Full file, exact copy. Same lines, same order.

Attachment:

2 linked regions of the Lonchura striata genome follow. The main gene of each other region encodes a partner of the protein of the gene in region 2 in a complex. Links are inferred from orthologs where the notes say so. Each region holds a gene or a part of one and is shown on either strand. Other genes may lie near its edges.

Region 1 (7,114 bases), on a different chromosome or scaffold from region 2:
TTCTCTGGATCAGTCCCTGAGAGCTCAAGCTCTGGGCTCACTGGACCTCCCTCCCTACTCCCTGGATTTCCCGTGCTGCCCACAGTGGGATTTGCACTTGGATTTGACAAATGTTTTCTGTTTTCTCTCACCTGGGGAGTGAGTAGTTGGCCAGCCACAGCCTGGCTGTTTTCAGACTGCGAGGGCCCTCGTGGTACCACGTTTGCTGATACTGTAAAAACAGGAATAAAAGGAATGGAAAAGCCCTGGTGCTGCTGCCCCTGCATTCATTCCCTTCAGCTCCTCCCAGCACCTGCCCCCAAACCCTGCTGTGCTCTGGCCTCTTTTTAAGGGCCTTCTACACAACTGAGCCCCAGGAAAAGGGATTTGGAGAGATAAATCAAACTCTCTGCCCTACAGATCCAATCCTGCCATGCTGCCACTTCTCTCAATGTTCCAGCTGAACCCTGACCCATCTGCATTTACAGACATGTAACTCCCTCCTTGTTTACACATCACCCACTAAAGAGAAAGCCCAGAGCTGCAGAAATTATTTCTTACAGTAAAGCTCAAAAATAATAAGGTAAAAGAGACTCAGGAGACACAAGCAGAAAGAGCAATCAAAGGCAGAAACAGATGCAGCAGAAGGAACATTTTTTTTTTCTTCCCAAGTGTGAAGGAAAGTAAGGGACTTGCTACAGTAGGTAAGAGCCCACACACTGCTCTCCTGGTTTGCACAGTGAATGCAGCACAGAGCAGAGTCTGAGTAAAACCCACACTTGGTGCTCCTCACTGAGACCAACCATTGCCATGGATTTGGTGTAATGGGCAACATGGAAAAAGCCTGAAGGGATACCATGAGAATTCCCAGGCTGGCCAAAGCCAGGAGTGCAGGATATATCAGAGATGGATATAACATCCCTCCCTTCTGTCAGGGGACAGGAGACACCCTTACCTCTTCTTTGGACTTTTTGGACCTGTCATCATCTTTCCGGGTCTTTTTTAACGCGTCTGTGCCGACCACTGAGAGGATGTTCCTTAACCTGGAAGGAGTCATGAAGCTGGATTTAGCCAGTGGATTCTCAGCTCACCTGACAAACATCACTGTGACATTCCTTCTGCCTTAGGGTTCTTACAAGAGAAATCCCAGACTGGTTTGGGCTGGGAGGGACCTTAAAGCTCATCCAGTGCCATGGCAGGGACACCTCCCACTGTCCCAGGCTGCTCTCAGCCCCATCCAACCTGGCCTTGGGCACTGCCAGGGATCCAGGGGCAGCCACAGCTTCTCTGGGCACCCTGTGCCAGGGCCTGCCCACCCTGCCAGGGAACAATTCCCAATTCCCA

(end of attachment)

2 linked regions of the Lonchura striata genome follow. The main gene of each other region encodes a partner of the protein of the gene in region 2 in a complex. Links are inferred from orthologs where the notes say so. Each region holds a gene or a part of one and is shown on either strand. Other genes may lie near its edges.

Region 1 (7,114 bases), on a different chromosome or scaffold from region 2:
TTCTCTGGATCAGTCCCTGAGAGCTCAAGCTCTGGGCTCACTGGACCTCCCTCCCTACTCCCTGGATTTCCCGTGCTGCCCACAGTGGGATTTGCACTTGGATTTGACAAATGTTTTCTGTTTTCTCTCACCTGGGGAGTGAGTAGTTGGCCAGCCACAGCCTGGCTGTTTTCAGACTGCGAGGGCCCTCGTGGTACCACGTTTGCTGATACTGTAAAAACAGGAATAAAAGGAATGGAAAAGCCCTGGTGCTGCTGCCCCTGCATTCATTCCCTTCAGCTCCTCCCAGCACCTGCCCCCAAACCCTGCTGTGCTCTGGCCTCTTTTTAAGGGCCTTCTACACAACTGAGCCCCAGGAAAAGGGATTTGGAGAGATAAATCAAACTCTCTGCCCTACAGATCCAATCCTGCCATGCTGCCACTTCTCTCAATGTTCCAGCTGAACCCTGACCCATCTGCATTTACAGACATGTAACTCCCTCCTTGTTTACACATCACCCACTAAAGAGAAAGCCCAGAGCTGCAGAAATTATTTCTTACAGTAAAGCTCAAAAATAATAAGGTAAAAGAGACTCAGGAGACACAAGCAGAAAGAGCAATCAAAGGCAGAAACAGATGCAGCAGAAGGAACATTTTTTTTTTCTTCCCAAGTGTGAAGGAAAGTAAGGGACTTGCTACAGTAGGTAAGAGCCCACACACTGCTCTCCTGGTTTGCACAGTGAATGCAGCACAGAGCAGAGTCTGAGTAAAACCCACACTTGGTGCTCCTCACTGAGACCAACCATTGCCATGGATTTGGTGTAATGGGCAACATGGAAAAAGCCTGAAGGGATACCATGAGAATTCCCAGGCTGGCCAAAGCCAGGAGTGCAGGATATATCAGAGATGGATATAACATCCCTCCCTTCTGTCAGGGGACAGGAGACACCCTTACCTCTTCTTTGGACTTTTTGGACCTGTCATCATCTTTCCGGGTCTTTTTTAACGCGTCTGTGCCGACCACTGAGAGGATGTTCCTTAACCTGGAAGGAGTCATGAAGCTGGATTTAGCCAGTGGATTCTCAGCTCACCTGACAAACATCACTGTGACATTCCTTCTGCCTTAGGGTTCTTACAAGAGAAATCCCAGACTGGTTTGGGCTGGGAGGGACCTTAAAGCTCATCCAGTGCCATGGCAGGGACACCTCCCACTGTCCCAGGCTGCTCTCAGCCCCATCCAACCTGGCCTTGGGCACTGCCAGGGATCCAGGGGCAGCCACAGCTTCTCTGGGCACCCTGTGCCAGGGCCTGCCCACCCTGCCAGGGAACAATTCCCAATTCCCA